Women in Storytelling – Star Wars: The Force Awakens

Rey Star Wars: The Force Awakens
Source: http://www.comicbookresources.com

We always wanted to write Rey as the central character, but it was just one of the things we knew we wanted to do: to make the film look and feel more like the way the world looks and feels. – JJ Abrams, The Guardian

It is well known that Star Wars is based on the hero’s quest which is an archetypal story that transcends culture and time. According to Joseph Campbell, the hero’s quest is hard-wired in our psyche and so when our hero battles villains and the powers of darkness, it resonates and entertains each generation anew. The hero’s quest never gets old which is why the Star Wars franchise, begun back in 1977, has endured.

The pattern of our hero receiving a call to action, going on an adventure, doing great things, and returning home to great reward is very satisfying and appears in many of our stories:Lord of the Rings, The Matrix, to name just two. However, these stories have only ever had women in supporting roles as temptresses or goddesses, and other stereotypes (prostitute with a heart of gold, love interest, the really hot girl disguised in glasses) while men do the self-actualisation.

In Star Wars: A New HopePrincess Leia seems to be the only woman in the whole of that galaxy far, far, away. She is a born leader, but still has to wait around for Luke Skywalker, Han Solo and Chewbacca, because everyone is following the rescue the princess trope. She may be feisty (*groan* = a terrible word. Why are men never described as feisty?) doling out snappy one liners and keeping her cool whilst in the clutches of Darth Vader, but she is still doing her best with a terrible supporting role.

Therefore, to watch Rey in Star Wars: The Force Awakens: a female character, a woman centre stage at last, is completely satisfying. And, Rey is not alone in this story. The ever fabulous Princess Leia is now a more rounded character as General of the Rebel Alliance, a mum and wife (possibly ex-wife). Leading the stormtroopers is Captain Phasma. And, wise guru, Maz Kanata, is the voice of Force wisdom.  So, we have female stormtroopers, female pilots, and female medical staff in the Rebel Camp. Star Wars has becomes representative of the world we live in today. No one feels the need to explain or justify these women’s place – it is the way of the world – a balanced world of equal opportunity.

The story which contains these women is brilliant. Not least of all because this episode of Star Wars reuses all the best parts of the previous Star Wars episodes, and sets up the promise of a satisfactory ending from the very beginning, whilst continuing to build momentum right to its resolution in the last frame of the film. I didn’t even realise I was holding my breath until the credits started to roll. We follow Rey right to that ending, leaving us to speculate about her full story, and looking forward to meeting her again in the next episode.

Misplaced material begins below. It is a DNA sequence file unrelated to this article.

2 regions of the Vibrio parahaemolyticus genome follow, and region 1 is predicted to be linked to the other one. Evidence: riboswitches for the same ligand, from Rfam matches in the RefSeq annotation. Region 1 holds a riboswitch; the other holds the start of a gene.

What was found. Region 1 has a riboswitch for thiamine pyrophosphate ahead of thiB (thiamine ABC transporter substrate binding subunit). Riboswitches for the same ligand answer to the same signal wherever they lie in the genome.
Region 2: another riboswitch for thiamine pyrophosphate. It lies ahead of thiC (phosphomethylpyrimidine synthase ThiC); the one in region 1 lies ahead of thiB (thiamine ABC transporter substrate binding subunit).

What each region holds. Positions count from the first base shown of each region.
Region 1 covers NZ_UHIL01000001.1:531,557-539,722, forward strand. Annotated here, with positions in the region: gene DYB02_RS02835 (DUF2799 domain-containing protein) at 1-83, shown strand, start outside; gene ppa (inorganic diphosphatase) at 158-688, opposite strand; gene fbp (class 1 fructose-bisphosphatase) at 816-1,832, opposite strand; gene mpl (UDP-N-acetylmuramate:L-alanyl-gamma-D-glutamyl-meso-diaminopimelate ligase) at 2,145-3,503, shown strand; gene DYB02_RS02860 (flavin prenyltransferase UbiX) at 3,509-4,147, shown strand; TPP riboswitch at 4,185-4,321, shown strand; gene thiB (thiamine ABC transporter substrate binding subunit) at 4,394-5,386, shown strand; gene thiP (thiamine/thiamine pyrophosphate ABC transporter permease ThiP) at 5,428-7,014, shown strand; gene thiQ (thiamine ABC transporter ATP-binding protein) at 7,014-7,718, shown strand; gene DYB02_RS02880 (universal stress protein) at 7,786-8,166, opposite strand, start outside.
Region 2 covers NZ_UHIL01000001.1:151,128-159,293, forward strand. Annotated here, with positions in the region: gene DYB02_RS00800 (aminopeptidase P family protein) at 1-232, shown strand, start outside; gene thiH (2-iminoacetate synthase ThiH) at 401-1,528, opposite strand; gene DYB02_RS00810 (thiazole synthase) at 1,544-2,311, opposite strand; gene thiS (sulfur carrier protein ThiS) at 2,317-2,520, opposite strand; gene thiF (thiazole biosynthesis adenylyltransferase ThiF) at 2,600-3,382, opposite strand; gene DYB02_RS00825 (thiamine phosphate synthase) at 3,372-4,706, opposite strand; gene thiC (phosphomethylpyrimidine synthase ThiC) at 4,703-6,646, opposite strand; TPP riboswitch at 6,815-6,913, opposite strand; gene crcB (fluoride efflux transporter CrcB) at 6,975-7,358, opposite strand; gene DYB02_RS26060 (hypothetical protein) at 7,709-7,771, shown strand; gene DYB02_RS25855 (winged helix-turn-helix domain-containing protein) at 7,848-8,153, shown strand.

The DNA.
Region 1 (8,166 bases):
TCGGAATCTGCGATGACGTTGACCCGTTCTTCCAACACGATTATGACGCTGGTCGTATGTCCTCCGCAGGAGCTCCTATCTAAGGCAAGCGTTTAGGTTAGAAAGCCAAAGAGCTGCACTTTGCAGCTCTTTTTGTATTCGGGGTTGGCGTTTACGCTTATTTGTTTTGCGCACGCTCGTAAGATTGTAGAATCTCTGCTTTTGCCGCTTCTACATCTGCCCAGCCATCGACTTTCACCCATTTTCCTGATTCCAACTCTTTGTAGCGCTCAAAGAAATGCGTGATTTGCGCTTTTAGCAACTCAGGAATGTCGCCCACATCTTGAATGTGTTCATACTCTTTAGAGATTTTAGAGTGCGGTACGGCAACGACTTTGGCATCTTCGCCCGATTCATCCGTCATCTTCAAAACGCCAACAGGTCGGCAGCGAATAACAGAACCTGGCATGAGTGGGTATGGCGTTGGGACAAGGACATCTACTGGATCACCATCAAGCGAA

We believe in Rey because we first meet her on the planet Jakku where she lives as a scavenger who finds scrap metal and machinery from abandoned space ships to trade for not-enough food. It is a lonely existence in which she has learnt to become self-sufficient, and how to defend herself.

Like all great characters, she has worked long and hard to learn her skills. She is knowledgeable about spacecraft and how they are put together which has kept her alive all these years.

When her lonely existence is interrupted, first by a droid, whom she refuses to trade for food, we know that she is a good person. And, then when she is called upon in a crisis to fly the Millennium Falcon, we are not surprised that, not only can she fly it, but she can fix it too. It is completely plausible and logical that she is a talented pilot. She has learnt through many lonely long days of taking apart spaceships for food. Han Solo recognises her talent and offers her a job.

However, Rey has her own ideas about what she needs and follows the heroine’s quest of answering the call, transcending her circumstances, and creating new ones for herself whilst becoming happy (or at least happier) in the process of self-actualisation, which has only just begun.

At the end of the film, we know that Rey is a brave woman with still as yet untapped skills and powers, who does the right thing. But, she is still a mystery to us. There is still a lot more for her to discover about herself and for us to vicariously experience as she does.

Finally, we have a Star Wars heroine on her quest of her own.

Roll on Episode VIII. I can’t wait.

Women and Storytelling: Saint, Spy, Suffragette

Spy, Suffragette, Galadriel, White Queen, Princess Leia Pics

We’re in every home, we’re half the human race…

– Maud Watts, Suffragette

Two years ago, I wrote a blog I called Women Centre Stage. It was inspired by my girls, who had just started school, and had discovered that by using the open world or free play mode when playing Lego Lord of The Rings and Lego Star Wars, they could create their own stories, with all the female characters in the centre of the story. Each time they get a new game, they spend time tailoring it to reflect their lives – lives in which girls have the main roles.

It is 2015, but incredibly, there is a proposal to drop feminism from the A-level politics syllabus. In her column, Bridget Christie wonders why the new Creative United Kingdom passport, celebrating 500 years of British talent, only included two women yet seven men. And, why an Israeli newspaper digitally removed Angela Merkel and Ann Hidalogo from a photo. Women are literally being airbrushed from history.